Internals and Performance
Internally, we’re met with the Intel Core m3, 32GB of eMMC storage, and 4GB of RAM. Again, all this is the same for the Plus, but we simply swap the Core m3 with and ARM hexa-core chip.
Something that must be considered here is the display. With all those pixels to deal with, this screen taxes the Core m3 processor. It is still plenty speedy, but I saw quite a few hiccups and lags when having multiple apps open and running at the same time.
For the most part, the m3 simply kills it, but the same configuration feels faster on the ASUS Flip with its 1920×1080 screen. With substantially fewer pixels, the processor has less to handle.
I’ll be very interested to get the Plus in the office to put it through the paces due to this same hurdle. I can’t wait to see how the ARM chip handles all these glorious pixels. With the beauty of this screen, though, I think it is a worthy trade off.
Battery life has been good as well, delivering 8-9 hours of use on a charge. Sure, if you crank the screen up to 100%, the battery takes a hit. The great thing about this screen, though, is the fact that you really only need about 50-60% brightness to feel very satisfied while using it.
Charging via USB-C happens very quickly as well, topping up the battery swiftly when you need a hit. As an added bonus, you can charge other devices quickly as well if they utilize the USB-C connector. It is crazy useful!
The new Samsung Chromebooks are built from the ground up with Android Apps in mind. We just saw Chrome OS 56 launch this week along with Play Store access on the stable channel for some devices.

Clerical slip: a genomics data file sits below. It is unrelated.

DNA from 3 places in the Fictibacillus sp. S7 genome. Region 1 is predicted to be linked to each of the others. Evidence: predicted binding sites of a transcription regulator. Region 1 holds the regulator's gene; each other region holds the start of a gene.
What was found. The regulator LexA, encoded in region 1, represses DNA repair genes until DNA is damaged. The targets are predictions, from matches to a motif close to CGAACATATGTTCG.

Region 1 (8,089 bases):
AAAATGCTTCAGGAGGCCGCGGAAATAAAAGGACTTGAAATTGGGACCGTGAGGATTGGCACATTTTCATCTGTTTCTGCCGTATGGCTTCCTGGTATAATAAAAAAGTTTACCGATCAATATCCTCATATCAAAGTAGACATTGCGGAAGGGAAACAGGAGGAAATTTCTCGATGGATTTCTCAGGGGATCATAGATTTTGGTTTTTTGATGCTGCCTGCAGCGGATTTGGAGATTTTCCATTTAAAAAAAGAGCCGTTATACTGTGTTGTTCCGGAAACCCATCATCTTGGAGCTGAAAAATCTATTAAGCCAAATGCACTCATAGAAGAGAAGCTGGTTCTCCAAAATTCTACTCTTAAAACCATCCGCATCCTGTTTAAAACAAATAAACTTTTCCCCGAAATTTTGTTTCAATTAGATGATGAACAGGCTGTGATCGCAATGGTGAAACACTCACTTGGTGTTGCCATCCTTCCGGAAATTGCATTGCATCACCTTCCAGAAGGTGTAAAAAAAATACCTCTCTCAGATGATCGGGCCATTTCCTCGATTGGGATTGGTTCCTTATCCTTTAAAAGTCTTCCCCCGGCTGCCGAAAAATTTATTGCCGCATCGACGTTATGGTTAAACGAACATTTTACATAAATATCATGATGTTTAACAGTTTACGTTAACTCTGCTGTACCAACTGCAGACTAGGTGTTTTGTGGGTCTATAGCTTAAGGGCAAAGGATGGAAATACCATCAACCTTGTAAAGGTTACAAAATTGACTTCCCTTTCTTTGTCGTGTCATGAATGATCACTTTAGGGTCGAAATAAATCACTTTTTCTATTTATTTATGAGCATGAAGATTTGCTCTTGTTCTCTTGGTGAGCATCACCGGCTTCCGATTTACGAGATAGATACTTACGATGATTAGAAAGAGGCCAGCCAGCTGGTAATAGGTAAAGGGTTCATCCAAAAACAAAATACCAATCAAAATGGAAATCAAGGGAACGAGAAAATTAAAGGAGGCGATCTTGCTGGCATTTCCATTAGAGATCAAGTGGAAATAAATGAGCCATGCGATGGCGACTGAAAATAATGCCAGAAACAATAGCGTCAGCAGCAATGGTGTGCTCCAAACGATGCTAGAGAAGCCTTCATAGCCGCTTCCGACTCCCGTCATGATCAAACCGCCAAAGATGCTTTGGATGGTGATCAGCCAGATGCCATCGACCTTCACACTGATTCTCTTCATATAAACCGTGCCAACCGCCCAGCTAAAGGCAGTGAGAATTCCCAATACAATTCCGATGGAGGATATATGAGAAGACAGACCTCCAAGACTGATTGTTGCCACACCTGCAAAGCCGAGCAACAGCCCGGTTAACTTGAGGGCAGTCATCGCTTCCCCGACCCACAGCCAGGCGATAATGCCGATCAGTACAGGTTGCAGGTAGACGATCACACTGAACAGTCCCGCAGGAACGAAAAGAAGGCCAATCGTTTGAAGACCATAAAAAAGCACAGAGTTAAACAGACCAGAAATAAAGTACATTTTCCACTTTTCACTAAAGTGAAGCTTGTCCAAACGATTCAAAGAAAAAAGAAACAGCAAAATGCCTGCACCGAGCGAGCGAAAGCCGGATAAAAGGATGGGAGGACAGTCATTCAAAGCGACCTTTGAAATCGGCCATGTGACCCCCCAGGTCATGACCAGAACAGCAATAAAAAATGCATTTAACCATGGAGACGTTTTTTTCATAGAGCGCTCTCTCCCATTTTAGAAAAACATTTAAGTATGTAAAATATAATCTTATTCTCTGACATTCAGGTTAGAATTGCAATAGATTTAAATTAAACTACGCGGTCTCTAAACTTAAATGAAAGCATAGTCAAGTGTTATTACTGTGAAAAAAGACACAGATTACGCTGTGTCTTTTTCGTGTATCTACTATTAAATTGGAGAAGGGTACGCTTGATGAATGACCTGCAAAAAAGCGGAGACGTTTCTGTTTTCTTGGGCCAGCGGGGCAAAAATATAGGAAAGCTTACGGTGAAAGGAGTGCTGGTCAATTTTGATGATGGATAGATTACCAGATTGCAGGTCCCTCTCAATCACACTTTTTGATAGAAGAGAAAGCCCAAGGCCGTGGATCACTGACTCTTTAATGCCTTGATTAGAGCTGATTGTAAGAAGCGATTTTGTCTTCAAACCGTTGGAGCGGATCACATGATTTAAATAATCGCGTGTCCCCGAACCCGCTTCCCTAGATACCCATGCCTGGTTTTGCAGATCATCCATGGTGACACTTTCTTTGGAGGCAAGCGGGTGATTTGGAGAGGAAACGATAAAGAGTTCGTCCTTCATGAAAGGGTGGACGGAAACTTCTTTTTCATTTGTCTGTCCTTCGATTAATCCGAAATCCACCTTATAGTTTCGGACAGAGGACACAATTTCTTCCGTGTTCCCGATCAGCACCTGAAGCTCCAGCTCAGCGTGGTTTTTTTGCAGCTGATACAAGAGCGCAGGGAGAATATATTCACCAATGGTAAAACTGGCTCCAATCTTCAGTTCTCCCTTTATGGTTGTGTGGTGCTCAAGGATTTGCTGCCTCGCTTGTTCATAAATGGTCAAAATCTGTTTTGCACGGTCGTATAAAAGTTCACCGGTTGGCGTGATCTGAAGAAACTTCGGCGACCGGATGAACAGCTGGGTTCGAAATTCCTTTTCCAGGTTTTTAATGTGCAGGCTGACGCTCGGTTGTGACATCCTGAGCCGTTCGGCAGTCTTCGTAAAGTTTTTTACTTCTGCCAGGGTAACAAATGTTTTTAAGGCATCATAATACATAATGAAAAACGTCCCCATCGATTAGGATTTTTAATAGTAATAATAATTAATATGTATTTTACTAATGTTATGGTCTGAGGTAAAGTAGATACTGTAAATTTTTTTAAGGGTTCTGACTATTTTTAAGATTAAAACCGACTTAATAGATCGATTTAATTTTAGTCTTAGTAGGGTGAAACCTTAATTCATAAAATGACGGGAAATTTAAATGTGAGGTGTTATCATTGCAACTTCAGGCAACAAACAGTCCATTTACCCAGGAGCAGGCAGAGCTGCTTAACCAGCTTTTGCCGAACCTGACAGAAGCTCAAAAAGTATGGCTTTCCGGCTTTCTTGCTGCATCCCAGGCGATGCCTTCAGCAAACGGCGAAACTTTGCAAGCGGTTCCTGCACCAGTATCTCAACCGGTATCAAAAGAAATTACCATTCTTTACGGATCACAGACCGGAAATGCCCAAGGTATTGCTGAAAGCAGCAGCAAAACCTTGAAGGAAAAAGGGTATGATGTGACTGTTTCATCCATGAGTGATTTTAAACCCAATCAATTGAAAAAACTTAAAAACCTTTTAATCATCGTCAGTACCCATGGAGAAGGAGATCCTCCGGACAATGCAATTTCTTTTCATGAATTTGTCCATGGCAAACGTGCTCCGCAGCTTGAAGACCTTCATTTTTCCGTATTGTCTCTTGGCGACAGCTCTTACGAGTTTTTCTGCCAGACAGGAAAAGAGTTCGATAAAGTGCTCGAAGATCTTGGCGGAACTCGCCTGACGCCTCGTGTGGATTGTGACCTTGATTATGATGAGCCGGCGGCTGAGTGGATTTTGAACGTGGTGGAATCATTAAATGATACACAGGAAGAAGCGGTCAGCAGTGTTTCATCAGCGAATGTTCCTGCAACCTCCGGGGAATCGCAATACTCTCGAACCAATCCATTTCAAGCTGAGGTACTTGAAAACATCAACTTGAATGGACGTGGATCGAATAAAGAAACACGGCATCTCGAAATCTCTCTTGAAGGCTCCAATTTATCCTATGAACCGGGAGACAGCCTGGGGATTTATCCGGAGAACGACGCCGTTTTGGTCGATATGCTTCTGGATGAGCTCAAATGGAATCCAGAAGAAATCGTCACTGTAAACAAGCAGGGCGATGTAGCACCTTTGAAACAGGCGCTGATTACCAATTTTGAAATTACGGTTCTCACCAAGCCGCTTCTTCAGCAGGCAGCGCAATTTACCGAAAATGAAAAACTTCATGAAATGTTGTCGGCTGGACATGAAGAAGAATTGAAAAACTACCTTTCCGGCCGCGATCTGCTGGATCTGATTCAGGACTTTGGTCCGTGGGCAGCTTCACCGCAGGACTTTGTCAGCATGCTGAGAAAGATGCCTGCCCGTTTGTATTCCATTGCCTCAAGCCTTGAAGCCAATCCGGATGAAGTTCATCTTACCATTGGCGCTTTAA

Which other devices will get the Play Store in the Stable Channel at this point is unclear, but Samsung has made it very clear that Android App support is at the heart of this device, and apps on Stable Channel are basically guaranteed at launch.
With that in mind, I’ll say that the Android experience is a bit better on this device than on others, mainly due to the fantastic screen, 3:2 layout, and the device’s deft weight.
There’s still work to be done, for sure, and until we see Android Nougat and it’s resizeble apps, I think the whole app experience is still a Beta one. It works, but there are nagging issues here and there that still make Android Apps feel not-quite-finished.
Running Android Apps will get much better over the next few months as we are now moving into the refinement period of Play Store support, and I think Samsung has a clear vision of this device being the absolute best at this very thing.
With the screen, weight, size, and pen, I think that could very well be the case a few months from now.
The Samsung Chromebook Pro isn’t perfect, but it is a step in the right direction. The combo of firm, thin, aluminum body with a mesmerizing screen simply hasn’t been done this well in a Chromebook up until now.
I love the ASUS Flip C302 and Pixel, but this hardware simply has something that makes me WANT to use it. Sure, I’d like a backlit keyboard without small edge keys and, sure, I’d love to see a smaller bezel on the bottom, but the truth is I really enjoy using the Samsung Chromebook Pro.
I may not use the pen that often, but when I need it, I love that it is there for use. I may not flip into tablet mode that often, but I love using it when the need arises.
Again, it isn’t without it’s flaws. But the magic of this device is this: the parts it gets right, it gets REALLY right. So right, in fact, that I forget about the little issues I have with it and instead turn to it every time I want to work on the go.
It makes a great productivity device while also making a fantastic 3rd device around the house. So many uses in a single device, and it simply begs to be used. After my time with it, I simply don’t want to use anything else.
And, for every right and wrong in play, here, Samsung simply got that right.